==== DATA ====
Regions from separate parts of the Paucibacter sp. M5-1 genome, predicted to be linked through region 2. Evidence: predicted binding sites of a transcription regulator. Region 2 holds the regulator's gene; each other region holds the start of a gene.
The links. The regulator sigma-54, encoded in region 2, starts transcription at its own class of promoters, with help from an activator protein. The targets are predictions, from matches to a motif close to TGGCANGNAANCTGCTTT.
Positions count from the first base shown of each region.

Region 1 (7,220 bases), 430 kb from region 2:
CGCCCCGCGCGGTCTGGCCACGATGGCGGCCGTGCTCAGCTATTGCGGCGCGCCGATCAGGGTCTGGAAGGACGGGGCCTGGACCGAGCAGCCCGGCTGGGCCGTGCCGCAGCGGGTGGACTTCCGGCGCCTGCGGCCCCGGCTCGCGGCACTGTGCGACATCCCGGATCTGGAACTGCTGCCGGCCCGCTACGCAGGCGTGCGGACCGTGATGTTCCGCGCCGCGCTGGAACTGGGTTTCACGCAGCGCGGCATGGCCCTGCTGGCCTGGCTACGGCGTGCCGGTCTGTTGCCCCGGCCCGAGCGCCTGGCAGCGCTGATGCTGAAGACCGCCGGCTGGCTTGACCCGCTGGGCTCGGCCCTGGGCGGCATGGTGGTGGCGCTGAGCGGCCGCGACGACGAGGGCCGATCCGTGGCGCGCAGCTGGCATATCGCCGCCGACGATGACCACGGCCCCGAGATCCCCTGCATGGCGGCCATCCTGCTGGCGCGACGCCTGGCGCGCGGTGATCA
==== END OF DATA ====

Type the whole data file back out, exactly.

Regions from separate parts of the Paucibacter sp. M5-1 genome, predicted to be linked through region 2. Evidence: predicted binding sites of a transcription regulator. Region 2 holds the regulator's gene; each other region holds the start of a gene.
The links. The regulator sigma-54, encoded in region 2, starts transcription at its own class of promoters, with help from an activator protein. The targets are predictions, from matches to a motif close to TGGCANGNAANCTGCTTT.
Positions count from the first base shown of each region.

Region 1 (7,220 bases), 430 kb from region 2:
CGCCCCGCGCGGTCTGGCCACGATGGCGGCCGTGCTCAGCTATTGCGGCGCGCCGATCAGGGTCTGGAAGGACGGGGCCTGGACCGAGCAGCCCGGCTGGGCCGTGCCGCAGCGGGTGGACTTCCGGCGCCTGCGGCCCCGGCTCGCGGCACTGTGCGACATCCCGGATCTGGAACTGCTGCCGGCCCGCTACGCAGGCGTGCGGACCGTGATGTTCCGCGCCGCGCTGGAACTGGGTTTCACGCAGCGCGGCATGGCCCTGCTGGCCTGGCTACGGCGTGCCGGTCTGTTGCCCCGGCCCGAGCGCCTGGCAGCGCTGATGCTGAAGACCGCCGGCTGGCTTGACCCGCTGGGCTCGGCCCTGGGCGGCATGGTGGTGGCGCTGAGCGGCCGCGACGACGAGGGCCGATCCGTGGCGCGCAGCTGGCATATCGCCGCCGACGATGACCACGGCCCCGAGATCCCCTGCATGGCGGCCATCCTGCTGGCGCGACGCCTGGCGCGCGGTGATCA